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  30.  2
    Sans Goût : L'Art Et le Psychopathe.Heidi L. Maibom, James Harold & Jean-Claude Hugon - 2010 - Nouvelle Revue D’Esthétique 6 (2):151.
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  31.  1
    Mind in Everyday Life and Cognitive Science. [REVIEW]Heidi Lene Maibom - 2003 - Mind 112 (447):493-496.
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  32. Patriotic Virtue.Heidi Maibom & Fred Bennett - manuscript
    Some philosophers argue that the state and its citizens stand in a morally privileged position vis-à-vis one another but not towards other states or citizens. However, many of those people, particularly philosophical liberals, also hold that morally insignificant differences, such as place of birth, sex, or ethnicity, should not affects rights, liberties, and life prospects. On the face of it, these two sets of ideas appear incompatible and point to a conflict in some liberal thought. Liberal philosophers, like John Rawls, (...)
     
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  33. Introduction.Robyn Bluhm, Anne Jaap Jacobson & Heidi Maibom - 2012 - In Robyn Bluhm, Anne Jaap Jacobson & Heidi Lene Maibom (eds.), Neurofeminism: Issues at the Intersection of Feminist Theory and Cognitive Science. Palgrave-Macmillan.
  34. Empathy and Morality.Heidi L. Maibom (ed.) - 2014 - Oup Usa.
    This volume contains twelve original papers about the importance of empathy and sympathy to morality, with perspectives from philosophy, psychology, psychiatry, anthropology, and neuroscience.
     
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  35. In a Different Voice?Heidi Maibom - 2012 - In Robyn Bluhm, Anne Jaap Jacobson & Heidi Lene Maibom (eds.), Neurofeminism: Issues at the Intersection of Feminist Theory and Cognitive Science. Palgrave-Macmillan.
  36. The Mindreader and the Scientist.Heidi Maibom - 2003 - Mind and Language 18 (3):296-315.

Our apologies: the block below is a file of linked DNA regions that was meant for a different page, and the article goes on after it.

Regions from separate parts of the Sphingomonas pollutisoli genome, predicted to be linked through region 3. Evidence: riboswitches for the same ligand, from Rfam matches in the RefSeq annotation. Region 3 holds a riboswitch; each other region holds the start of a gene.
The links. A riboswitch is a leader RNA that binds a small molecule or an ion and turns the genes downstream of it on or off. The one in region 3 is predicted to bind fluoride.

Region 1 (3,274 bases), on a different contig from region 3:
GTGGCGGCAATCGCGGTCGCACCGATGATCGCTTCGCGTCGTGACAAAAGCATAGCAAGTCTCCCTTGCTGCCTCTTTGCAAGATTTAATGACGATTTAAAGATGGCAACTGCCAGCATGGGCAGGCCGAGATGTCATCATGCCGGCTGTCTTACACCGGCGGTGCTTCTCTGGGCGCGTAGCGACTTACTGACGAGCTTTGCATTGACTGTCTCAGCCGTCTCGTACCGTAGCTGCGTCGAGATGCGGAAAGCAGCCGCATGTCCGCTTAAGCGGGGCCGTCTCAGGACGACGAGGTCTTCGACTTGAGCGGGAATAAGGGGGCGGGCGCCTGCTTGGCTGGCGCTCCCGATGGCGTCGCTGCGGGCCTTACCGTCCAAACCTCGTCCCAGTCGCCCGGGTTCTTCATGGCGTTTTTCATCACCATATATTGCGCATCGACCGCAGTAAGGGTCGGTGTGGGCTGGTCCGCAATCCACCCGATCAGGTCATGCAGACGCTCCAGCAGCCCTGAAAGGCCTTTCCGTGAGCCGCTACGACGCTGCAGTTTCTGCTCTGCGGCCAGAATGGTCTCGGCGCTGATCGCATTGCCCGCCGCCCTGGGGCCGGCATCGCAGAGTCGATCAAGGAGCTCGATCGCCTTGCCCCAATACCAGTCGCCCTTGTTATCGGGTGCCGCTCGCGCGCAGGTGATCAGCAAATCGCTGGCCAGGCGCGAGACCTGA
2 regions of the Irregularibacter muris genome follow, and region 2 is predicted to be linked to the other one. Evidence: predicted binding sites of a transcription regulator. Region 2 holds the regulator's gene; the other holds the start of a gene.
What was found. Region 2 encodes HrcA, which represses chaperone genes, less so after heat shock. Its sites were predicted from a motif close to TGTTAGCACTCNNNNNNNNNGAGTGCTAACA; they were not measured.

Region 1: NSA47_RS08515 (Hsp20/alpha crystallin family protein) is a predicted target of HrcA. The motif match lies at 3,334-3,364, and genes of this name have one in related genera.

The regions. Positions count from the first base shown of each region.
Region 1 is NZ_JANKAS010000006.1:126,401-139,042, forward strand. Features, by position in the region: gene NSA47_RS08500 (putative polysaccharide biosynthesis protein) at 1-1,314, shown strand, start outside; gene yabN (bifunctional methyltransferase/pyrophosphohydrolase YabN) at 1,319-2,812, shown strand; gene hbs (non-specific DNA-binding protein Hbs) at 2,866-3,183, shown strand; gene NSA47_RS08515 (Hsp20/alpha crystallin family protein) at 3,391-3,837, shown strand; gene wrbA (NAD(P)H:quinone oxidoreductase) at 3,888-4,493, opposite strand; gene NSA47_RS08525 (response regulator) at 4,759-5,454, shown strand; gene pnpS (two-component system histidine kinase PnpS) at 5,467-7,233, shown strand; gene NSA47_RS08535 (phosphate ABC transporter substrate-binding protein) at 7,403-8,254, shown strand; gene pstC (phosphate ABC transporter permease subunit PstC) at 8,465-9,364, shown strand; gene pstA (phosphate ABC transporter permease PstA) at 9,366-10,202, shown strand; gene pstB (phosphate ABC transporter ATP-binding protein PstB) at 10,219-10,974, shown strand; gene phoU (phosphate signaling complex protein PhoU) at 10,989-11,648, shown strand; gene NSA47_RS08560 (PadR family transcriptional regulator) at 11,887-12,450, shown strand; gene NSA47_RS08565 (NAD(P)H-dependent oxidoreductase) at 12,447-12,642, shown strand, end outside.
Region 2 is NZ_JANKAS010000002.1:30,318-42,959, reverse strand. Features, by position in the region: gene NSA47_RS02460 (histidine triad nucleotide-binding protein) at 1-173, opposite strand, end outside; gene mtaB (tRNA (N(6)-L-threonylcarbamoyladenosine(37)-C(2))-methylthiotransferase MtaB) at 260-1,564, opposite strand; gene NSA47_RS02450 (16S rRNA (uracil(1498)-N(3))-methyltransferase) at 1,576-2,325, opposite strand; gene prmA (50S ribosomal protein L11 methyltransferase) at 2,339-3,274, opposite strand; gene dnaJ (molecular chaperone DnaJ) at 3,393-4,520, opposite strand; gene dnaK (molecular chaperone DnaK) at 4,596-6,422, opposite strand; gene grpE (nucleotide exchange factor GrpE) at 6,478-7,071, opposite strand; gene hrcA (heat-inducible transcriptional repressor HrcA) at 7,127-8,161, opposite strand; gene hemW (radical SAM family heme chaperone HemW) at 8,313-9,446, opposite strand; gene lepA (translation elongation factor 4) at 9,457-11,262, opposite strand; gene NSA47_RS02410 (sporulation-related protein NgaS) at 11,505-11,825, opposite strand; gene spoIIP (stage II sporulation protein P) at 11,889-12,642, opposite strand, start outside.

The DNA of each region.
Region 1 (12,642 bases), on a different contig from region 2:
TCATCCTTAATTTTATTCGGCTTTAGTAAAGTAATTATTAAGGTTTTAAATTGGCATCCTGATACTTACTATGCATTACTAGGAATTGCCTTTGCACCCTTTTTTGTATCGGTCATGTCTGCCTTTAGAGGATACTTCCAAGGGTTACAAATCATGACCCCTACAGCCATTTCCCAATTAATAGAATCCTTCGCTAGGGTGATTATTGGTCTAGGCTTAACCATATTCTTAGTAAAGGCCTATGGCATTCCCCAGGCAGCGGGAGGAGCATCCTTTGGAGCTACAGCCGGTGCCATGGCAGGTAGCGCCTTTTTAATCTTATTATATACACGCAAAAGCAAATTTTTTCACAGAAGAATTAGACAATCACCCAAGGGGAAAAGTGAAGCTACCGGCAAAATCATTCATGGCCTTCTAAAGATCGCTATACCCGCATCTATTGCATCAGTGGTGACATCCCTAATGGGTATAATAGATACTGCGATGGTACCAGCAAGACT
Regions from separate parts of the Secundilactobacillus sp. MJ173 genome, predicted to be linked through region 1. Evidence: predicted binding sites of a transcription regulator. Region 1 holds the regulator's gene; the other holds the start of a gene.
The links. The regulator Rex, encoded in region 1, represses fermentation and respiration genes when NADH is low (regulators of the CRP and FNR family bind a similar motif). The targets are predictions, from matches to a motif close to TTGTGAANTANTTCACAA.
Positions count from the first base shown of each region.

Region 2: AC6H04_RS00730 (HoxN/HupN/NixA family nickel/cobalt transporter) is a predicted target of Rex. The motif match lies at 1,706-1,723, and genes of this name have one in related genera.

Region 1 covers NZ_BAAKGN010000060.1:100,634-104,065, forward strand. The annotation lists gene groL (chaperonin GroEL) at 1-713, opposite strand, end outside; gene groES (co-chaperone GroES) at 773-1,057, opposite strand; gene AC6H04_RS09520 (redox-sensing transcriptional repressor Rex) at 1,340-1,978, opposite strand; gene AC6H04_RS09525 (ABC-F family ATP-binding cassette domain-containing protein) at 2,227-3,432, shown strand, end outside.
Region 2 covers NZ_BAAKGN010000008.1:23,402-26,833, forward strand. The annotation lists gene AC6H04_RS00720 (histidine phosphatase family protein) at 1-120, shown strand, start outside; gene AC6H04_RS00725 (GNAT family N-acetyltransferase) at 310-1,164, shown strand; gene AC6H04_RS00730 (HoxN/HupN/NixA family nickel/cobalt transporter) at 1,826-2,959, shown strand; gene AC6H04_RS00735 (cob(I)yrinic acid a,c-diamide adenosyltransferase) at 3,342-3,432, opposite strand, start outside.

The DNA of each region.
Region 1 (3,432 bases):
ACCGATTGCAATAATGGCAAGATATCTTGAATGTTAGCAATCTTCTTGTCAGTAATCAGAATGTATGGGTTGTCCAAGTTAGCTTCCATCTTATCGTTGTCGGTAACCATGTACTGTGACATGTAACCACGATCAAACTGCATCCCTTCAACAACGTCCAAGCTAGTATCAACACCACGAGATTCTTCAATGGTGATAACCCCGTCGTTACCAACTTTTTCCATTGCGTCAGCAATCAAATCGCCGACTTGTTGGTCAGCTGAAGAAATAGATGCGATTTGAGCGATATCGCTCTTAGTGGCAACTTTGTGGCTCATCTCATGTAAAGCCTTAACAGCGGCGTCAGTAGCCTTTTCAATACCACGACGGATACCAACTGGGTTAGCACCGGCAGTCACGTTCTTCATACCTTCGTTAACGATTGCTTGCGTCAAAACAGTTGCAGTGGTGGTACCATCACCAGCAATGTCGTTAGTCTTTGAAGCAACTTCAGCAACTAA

: Among theory theorists, it is commonly thought that folk psychological theory is tacitly known. However, folk psychological knowledge has none of the central features of tacit knowledge. But if it is ordinary knowledge, why is it that we have difficulties expressing anything but a handful of folk psychological generalisations? The reason is that our knowledge is of theoretical models and hypotheses, not of universal generalisations. Adopting this alternative view of theories, we come to see that, given time and reflection, (...)
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  37. The Philosophy of Empathy.Heidi Maibom (ed.) - 2017 - Routledge.
     
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  38. The Routledge Handbook of Philosophy of Empathy.Heidi Maibom (ed.) - 2017 - Routledge.
    Empathy plays a central role in the history and contemporary study of ethics, interpersonal understanding, and the emotions, yet until now has been relatively underexplored. _The Routledge Handbook of Philosophy of Empathy_ is an outstanding reference source to the key topics, problems and debates in this exciting field and is the first collection of its kind. Comprising over thirty chapters by a team of international contributors, the _Handbook_ is divided into six parts: Core issues History of empathy Empathy and understanding (...)